As it happened with Cody, we found a lump. First I was sure it was a cyst, then I was hoping it was a cyst, now I'm just hoping it's not an iceberg.
There's a big ugly tumoury thing sticking out, but this type of sarcoma is known to have internal tentacles. We're having x-rays done today to see if the cancer has spread to any organs, then - we hope - surgery as soon as possible.
Cody's cancer turned out to be highly operable and likely not metastasized, and we were thrilled to celebrate one more Cody Day. But it did turn out to be her final year. Tala Day is in late January. Will she be with us in January 2017?
The answer to that, of course, is we don't know.
And the answer to that is we never know. We don't know about Tala and we never know about any of us.
I feel that we never know every day. I'm not trying to be maudlin or melodramatic; it's just a fact. I feel my own mortality, and that of everyone I love, every single day. I have the impression - based only on observation - that this is not universal. But perhaps it's universal but most people don't admit it, or do a better job of blocking it out.
It's not like I walk around thinking, "I'm going to die". I'm not a character from a Woody Allen film. I just have a strong sense, deep down, that all we have is right now. That right now is our happiness, our love, our passions, our pain, our opportunity to give our lives meaning. And any time other than right now is an illusion.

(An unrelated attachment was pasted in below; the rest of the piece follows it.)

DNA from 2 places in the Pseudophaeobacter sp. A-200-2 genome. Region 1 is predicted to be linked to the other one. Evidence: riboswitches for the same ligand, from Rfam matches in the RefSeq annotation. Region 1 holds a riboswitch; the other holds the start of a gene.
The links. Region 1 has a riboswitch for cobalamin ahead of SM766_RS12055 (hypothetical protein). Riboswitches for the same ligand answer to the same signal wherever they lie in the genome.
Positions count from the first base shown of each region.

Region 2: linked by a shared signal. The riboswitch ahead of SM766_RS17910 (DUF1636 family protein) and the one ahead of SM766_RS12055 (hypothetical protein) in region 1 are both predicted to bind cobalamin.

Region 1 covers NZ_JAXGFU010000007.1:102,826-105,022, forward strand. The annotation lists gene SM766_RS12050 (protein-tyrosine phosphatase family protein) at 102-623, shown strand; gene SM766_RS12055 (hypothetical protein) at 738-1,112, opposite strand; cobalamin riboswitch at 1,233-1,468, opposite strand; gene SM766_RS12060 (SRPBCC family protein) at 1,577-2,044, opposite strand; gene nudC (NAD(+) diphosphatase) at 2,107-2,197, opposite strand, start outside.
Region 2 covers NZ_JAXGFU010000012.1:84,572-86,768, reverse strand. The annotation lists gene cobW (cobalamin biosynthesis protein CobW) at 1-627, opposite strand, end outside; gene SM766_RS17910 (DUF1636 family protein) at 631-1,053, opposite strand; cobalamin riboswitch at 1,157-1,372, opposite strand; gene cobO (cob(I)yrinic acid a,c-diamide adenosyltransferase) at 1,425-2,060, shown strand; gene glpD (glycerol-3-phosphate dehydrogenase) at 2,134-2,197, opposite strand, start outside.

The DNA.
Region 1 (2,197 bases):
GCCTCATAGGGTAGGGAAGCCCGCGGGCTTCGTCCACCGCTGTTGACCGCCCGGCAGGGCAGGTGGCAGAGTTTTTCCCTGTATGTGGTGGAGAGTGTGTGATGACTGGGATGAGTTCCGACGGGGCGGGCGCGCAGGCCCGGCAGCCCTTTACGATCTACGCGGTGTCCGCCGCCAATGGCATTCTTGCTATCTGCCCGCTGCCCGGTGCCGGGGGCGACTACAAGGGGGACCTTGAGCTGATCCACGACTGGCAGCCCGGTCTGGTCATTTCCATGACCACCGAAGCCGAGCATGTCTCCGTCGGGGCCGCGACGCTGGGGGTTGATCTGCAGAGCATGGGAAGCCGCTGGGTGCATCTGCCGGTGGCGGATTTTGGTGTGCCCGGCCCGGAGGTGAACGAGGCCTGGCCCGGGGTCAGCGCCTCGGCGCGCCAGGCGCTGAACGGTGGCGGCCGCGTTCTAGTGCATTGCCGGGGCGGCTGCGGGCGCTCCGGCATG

(This has some unfortunate reprecussions in my life, like real difficulty saying no to myself, and resulting credit card debt. And the constant nagging fear that I should be spending our so-called retirement savings. I look at the stupid savings plan and think, will we live long enough to use this money? I'd like to know, please, because if not, I'm making travel plans.)
In almost 30 years of sharing our lives with dogs, we've said goodbye to four beloved animals so far. At this point, I see every dog as a heartbreak waiting to happen. It's worth it - for me there's no doubt - but as I get older, as the years start whipping by faster and faster, their time with us seems so very fleeting. If you adopt, as we always have, that time is shorter still, both because they're not puppies when you take them, and because a rescued dog's life span is usually shorter.
And going through that whole journey, from "I think we're ready to adopt another dog" to that final goodbye, you come face to face with right now is all we have.